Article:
ryan takaba

Ryan Takaba

ceramic artist making conceptual functional objects

studio practice

Ryan Takaba is a material artist whose sculptures, tableaux, and installations are centered around a study of landscape and architecture, which he credits as the product of his childhood in Hawai’i.  His work incorporates thematic mediums of flowers, ash, wax, water, porcelain, and wood.  In 2005, he received his MFA in Ceramics from Kent State University and BFA from the University of Hawai`i in 2000.  He has participated in residencies in Europe and Asia and is currently the Ceramic Department Head at The Southwest School of Art in San Antonio.


ceramic installation projects

public spaces

modern design objects made out of porcelain

dim and sum

A collaborative project between Jennifer Ling Datchuk and Ryan Takaba.  Dim and Sum creates vintage inspired + modern design + handmade objects for the home.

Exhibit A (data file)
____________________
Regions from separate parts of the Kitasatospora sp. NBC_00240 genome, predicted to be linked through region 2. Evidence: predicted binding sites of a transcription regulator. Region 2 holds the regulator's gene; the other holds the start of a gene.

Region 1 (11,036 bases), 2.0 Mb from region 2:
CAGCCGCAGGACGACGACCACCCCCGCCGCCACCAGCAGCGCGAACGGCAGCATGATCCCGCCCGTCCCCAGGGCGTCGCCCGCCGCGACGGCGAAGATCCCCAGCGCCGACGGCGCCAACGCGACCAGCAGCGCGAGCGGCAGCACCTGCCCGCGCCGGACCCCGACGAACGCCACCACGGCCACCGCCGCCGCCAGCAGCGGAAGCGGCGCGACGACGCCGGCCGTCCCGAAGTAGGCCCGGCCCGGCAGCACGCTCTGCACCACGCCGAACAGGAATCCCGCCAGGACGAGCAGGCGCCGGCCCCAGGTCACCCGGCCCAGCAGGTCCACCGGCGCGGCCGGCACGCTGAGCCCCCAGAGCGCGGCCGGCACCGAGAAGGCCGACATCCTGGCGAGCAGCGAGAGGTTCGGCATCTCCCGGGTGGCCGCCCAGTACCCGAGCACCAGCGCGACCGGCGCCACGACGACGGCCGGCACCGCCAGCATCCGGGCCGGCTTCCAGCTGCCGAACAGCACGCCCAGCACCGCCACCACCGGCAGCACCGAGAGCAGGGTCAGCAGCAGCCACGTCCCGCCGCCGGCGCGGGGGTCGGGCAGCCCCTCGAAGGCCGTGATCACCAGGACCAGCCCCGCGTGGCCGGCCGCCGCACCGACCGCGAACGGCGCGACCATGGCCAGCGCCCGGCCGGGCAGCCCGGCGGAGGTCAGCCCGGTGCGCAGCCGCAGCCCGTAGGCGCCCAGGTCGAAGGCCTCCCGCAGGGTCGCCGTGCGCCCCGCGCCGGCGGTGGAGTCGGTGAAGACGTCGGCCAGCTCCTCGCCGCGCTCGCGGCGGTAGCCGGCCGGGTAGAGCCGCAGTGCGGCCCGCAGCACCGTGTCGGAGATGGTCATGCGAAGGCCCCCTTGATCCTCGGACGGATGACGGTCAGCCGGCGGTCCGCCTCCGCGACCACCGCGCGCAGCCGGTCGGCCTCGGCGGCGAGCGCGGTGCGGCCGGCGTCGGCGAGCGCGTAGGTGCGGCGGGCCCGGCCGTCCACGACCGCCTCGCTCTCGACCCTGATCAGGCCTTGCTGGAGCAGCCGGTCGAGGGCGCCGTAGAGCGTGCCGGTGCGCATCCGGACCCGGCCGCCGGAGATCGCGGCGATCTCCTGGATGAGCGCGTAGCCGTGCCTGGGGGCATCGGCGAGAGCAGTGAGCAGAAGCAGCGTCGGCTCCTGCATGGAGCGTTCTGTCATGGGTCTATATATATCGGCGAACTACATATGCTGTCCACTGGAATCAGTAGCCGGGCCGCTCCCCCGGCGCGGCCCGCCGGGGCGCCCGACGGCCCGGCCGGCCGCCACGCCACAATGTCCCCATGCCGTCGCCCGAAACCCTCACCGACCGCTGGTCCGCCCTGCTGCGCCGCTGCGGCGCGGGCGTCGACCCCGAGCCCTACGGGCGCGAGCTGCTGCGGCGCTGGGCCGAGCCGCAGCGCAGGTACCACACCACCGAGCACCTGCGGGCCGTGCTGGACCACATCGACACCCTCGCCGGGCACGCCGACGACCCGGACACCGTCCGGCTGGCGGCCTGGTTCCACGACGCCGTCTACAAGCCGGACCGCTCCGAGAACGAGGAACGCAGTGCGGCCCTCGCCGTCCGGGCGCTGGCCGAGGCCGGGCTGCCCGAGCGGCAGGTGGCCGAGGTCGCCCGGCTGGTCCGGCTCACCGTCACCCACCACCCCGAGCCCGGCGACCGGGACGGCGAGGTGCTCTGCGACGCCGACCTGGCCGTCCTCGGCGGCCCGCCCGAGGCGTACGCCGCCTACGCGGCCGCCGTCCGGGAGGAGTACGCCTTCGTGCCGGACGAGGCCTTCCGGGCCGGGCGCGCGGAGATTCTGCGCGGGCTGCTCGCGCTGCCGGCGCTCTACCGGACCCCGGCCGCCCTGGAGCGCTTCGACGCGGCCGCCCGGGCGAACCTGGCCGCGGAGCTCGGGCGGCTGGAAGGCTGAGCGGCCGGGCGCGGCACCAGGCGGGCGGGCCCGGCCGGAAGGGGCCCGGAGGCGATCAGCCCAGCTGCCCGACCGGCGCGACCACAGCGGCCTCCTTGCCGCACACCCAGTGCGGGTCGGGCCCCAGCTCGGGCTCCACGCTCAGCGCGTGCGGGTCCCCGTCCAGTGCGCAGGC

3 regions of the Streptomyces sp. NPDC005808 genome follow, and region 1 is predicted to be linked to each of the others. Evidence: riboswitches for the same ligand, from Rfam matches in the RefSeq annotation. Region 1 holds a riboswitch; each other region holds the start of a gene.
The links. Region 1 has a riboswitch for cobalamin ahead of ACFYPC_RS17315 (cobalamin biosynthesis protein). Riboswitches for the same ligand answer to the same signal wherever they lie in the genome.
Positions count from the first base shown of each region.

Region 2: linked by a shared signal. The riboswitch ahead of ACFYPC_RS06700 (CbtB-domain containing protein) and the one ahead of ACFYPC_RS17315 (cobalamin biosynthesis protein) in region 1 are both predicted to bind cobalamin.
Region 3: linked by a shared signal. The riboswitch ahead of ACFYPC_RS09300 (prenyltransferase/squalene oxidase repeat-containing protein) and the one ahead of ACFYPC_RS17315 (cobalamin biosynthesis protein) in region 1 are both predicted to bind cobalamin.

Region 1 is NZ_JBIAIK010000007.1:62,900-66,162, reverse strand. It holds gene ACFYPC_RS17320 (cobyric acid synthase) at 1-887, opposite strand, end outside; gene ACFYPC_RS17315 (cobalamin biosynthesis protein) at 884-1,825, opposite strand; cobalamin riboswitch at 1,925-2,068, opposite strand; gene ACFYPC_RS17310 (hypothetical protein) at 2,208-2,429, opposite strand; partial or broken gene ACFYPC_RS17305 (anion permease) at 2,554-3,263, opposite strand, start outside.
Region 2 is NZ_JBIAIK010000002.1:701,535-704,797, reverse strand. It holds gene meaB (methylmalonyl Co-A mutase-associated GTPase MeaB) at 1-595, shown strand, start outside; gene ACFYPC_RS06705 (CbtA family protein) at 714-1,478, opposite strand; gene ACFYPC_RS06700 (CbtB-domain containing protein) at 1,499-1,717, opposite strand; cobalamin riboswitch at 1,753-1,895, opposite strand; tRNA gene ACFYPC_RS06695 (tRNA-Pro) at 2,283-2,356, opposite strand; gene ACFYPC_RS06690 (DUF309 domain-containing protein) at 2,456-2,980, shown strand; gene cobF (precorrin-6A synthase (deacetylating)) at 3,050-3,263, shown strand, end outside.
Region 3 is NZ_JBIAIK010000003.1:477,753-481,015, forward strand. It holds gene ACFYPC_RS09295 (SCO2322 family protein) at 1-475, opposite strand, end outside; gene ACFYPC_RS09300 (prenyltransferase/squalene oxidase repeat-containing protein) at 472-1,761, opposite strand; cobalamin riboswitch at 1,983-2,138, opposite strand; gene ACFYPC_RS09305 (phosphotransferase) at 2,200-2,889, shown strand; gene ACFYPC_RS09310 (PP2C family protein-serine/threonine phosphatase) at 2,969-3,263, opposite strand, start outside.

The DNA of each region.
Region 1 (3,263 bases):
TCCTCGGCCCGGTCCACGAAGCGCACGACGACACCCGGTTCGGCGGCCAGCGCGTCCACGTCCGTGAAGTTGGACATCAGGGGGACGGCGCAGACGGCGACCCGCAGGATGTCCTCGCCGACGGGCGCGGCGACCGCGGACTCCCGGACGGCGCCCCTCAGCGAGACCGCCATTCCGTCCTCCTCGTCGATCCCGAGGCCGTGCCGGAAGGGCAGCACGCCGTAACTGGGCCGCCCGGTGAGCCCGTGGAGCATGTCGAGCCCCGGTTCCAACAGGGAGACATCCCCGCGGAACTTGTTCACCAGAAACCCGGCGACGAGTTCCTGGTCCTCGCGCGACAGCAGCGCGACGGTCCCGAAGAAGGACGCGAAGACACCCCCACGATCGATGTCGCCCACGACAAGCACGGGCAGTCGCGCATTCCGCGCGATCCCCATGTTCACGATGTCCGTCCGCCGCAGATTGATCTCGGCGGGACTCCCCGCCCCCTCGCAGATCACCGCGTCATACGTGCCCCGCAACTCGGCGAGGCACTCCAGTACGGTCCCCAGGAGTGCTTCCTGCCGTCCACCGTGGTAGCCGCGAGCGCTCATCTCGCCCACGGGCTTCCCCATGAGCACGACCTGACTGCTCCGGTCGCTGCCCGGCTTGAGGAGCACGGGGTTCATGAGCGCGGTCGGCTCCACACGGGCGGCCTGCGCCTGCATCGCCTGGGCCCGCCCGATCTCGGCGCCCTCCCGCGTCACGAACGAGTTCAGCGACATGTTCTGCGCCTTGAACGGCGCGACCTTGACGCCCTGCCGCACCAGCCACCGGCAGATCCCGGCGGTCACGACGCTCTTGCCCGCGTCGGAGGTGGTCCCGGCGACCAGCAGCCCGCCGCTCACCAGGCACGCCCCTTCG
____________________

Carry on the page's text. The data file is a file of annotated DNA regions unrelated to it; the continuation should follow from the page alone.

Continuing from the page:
Growing up in Hawai`i, I spent much of my childhood observing my grandparent’s attentiveness to their landscape, a
residence built upon ancient lava rock.  My memory of this place holds a mythology of its own, a vast landscape
imbued with beauty and power, but in reality, it was a humble garden outside a 1940’s bungalow.  When my
grandfather passed, my grandmother tended to a smaller garden and visited him every morning through daily
prayer.  A prayer involving lighting a candle, burning incense, and arranging fresh flowers.

My studio practice stems from my research in landscape, architecture, and design looking to my grandmother as a
source to investigate how objects are used, cared for, and honored.  I am interested in the arrangement of these
objects, and through their use, meaning and the composition can change over time.  My practice is performative and
durational, attending to the pieces daily through the length of a show. In some works, I cut, assemble, and connect
flowers to complete a composition, and sort stem sizes to regulate its flow of water.  I light candles to use heat to
break wax patterns, and I burn incense to mark the wall and cascade ash.  This act engages themes of longing,
waiting, and return.


Using Format